NATURE INTERLUDE: THE DMZ IS FOR THE BIRDS

NATURE INTERLUDE: THE DMZ IS FOR THE BIRDS

We’ve written a number of stories about how environmental changes can shape geopolitics, but here’s a story of the moment in which geopolitics decisively reshape the environment.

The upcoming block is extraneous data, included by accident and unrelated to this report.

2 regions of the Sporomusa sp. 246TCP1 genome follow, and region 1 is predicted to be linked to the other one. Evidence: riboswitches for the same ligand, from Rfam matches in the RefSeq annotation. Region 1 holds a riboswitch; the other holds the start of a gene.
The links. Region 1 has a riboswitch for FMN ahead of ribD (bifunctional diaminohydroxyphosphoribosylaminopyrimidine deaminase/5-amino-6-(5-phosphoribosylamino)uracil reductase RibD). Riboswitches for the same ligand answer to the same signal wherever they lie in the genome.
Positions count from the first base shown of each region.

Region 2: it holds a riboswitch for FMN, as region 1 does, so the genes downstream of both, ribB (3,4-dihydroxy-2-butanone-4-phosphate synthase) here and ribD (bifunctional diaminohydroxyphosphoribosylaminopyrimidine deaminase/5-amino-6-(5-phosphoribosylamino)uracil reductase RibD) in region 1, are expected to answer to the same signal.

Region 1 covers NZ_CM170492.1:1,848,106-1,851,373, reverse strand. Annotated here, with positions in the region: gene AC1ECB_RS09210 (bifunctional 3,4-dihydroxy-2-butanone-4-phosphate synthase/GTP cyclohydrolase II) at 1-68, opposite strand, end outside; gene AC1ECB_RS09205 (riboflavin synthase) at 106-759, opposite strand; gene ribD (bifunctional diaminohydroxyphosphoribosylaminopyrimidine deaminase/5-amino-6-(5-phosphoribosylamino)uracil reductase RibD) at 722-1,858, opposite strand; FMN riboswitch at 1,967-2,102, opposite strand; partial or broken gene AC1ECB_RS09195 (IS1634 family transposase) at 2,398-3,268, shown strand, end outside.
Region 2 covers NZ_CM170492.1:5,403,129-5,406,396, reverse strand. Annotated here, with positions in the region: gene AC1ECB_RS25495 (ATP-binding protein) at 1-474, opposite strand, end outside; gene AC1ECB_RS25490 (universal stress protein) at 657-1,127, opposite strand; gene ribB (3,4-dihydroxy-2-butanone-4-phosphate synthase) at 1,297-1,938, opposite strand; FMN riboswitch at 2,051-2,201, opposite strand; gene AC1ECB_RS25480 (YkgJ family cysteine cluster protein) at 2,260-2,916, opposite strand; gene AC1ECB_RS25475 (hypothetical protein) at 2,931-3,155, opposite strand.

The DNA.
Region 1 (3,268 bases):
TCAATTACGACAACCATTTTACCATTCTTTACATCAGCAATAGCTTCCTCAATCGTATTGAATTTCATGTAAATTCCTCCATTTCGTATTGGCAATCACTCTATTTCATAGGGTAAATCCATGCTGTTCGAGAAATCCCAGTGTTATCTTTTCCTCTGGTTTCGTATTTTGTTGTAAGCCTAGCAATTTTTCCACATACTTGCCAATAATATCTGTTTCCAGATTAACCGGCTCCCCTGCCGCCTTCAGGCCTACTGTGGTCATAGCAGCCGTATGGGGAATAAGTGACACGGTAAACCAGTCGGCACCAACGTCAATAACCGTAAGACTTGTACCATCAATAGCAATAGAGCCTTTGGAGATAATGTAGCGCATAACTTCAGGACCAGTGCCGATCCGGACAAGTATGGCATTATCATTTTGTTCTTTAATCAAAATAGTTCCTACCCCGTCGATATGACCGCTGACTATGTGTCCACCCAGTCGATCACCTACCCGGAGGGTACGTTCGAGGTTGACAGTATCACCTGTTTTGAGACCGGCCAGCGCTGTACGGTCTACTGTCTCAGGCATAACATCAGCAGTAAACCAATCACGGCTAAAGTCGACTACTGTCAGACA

The mile-wide ribbon of demilitarized territory (DMZ) that separates North and South Korea meanders along one of the most heavily guarded borders in the world. Bounded by barbed wire and scoured by snipers, it’s no place for humans to tread. As a result, we have learned from Smithsonian magazine, it has become an unlikely sanctuary for dozens of endangered flora and fauna, including two rare species of crane (the red-crowned and white-naped, for the bird nerds among you) often found in classical Asian art. Any rapprochement between North and South that eases border tensions is sure to ruffle some (actual) feathers.

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